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The Legal Basics of Travelling Overseas with Children after Separation or Divorce

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The long Christmas holidays present a golden opportunity for overseas travel for many families. But for divorced or separated parents travelling with children, an international holiday may take special preparations.

The lurking fear, of course, is that a parent may take children beyond the reach of the Australian courts and then fail to return with them. Rational or not, the fear of international abduction has to be addressed, so some step-by-step planning is in order.
The fundamental rule is that a parent should always obtain written consent of the other before taking children for an international holiday. If a parenting order is in force or if court proceedings are pending, it is a crime to remove children from Australia without consent or a court order. The penalties include jail time.

Travelling overseas over the long holidays may provide an important opportunity for children to find and build ties with extended family. But for divorced or separated parents, the trip will take some additional advance planning.

At Owen Hodge Lawyers, we look forward to helping you and your family with any issues you may have with overseas holiday travel with children. Please call us to schedule a consultation at 1800 780 770.

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The Legal Basics of Travelling Overseas with Children after Separation or Divorce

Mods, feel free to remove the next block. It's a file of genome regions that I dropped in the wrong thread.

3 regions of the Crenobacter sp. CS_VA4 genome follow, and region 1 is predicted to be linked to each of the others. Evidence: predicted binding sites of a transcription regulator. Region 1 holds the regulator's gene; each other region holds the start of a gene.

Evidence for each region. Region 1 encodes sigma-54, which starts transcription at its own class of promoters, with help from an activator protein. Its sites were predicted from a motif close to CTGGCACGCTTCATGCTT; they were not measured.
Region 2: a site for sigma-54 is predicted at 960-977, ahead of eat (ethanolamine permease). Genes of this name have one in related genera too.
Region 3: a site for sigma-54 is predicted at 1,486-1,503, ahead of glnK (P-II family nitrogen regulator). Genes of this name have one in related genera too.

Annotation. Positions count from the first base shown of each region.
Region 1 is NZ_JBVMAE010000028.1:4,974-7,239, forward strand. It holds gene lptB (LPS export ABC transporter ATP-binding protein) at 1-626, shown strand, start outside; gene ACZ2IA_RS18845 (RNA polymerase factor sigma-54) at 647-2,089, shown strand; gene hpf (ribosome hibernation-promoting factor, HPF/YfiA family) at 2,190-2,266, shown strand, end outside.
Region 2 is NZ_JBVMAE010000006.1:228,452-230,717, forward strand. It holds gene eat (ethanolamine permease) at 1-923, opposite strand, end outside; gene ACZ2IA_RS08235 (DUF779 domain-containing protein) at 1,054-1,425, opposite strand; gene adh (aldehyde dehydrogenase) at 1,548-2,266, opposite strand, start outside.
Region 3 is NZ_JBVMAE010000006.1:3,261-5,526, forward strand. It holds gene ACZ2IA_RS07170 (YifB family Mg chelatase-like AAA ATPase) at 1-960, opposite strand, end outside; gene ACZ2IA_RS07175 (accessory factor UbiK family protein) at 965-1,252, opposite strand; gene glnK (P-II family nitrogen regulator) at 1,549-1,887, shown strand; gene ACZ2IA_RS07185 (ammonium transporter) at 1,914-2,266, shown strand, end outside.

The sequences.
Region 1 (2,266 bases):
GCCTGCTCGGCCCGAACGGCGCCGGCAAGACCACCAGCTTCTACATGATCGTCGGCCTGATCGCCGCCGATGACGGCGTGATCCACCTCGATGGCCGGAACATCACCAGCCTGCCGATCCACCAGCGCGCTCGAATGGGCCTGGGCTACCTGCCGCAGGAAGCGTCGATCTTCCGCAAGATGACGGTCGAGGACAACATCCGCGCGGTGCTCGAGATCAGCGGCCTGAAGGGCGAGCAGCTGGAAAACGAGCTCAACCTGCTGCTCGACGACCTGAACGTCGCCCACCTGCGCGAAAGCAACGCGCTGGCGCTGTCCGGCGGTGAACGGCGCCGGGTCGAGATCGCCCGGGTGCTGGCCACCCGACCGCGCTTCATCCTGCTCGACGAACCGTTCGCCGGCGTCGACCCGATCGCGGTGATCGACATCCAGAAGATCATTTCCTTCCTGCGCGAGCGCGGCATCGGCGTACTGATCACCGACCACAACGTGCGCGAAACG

1. 1. Travelling Overseas with Children after Separation or Divorce Legal Basics The long Christmas holidays present a golden opportunity for overseas travel for many families. But for divorced or separated parents travelling with children, an international holiday may take special preparations. The lurking fear, of course, is that a parent may take children beyond the reach of the Australian courts and then fail to return with them. Rational or not, the fear of international abduction has to be addressed, so some step-by-step planning is in order. FUNDAMENTAL RULE A parent should always obtain written consent of the other before taking children for an international holiday. If a parenting order is in force or if court proceedings are pending, it is a crime to remove children from Australia without consent or a court order. The penalties include jail time. SUNSHINE ALL AROUND CHECK-IN WRITTEN CONSENT WRITTEN CONSENT The children do not have passports PASSPORT MISSING 1 Your former or estranged spouse will have to sign the passport application. PASSPORT APPLICATION 2 If he or she refuses, Family Dispute Resolution may offer an avenue for working things out. PASSPORT APPLICATION 3 Failing that, you must file an applica- tion with the Family Court for an order that either waives the signature requirement or directs the other parent to sign. This process must be begun well in advance of your travel dates to ensure a timely hearing. PASSPORT APPLICATION OUTCOME 1: Waives the signature requirement PASSPORT APPLICATION OUTCOME 2: directs the other parent to sign You may be good to go if you and your ex: get along famously, and the children already have passports, and there are no proceedings pending, and no parenting order is in place or there is one that specifically outlines the conditions for overseas travel, with which your trip will comply. For your own legal protection, it may be wise, even when not required, to get advance written consent. Travel plans in conflict with an existing order Even if an existing parenting order would ordinarily permit international travel, parents may find their plans running afoul of agreements about the sharing of holiday time. As with a passport dispute, the first step might be to work through FDR and thereafter to seek a modification of the existing order. But this may take several months, and so should be begun early. Courts tend to deal quite firmly with deliberate violations of parenting orders. Travelling overseas over the long holidays may provide an important opportunity for children to find and buildties with extended family. But for divorced or sepa- rated parents, the trip will take some additional advance planning. The Family Court will consider: how long you intend to stay outside the jurisdiction the bona fides of the application; whether the destination country is signatory to the Hague Convention on the Civil Aspects of International Child Abduction; any threats to the children’s welfare in the proposed overseas environment; and how satisfied the Court is that your promise to return to Australia will be honoured. If the Court grants the application, you may be on your way to the passport office. Alternatively, the Court may impose certain requirements, such as the posting of financial security, to ensure that you will return as promised. APPLICATION GRANTED PASSPORT OFFICE At Owen Hodge Lawyers, we look forward to helping you and your family with any issues you may have with overseas holiday travel with children. Please call us to schedule a consultation at 1800 780 770. CONTACT US TODAY

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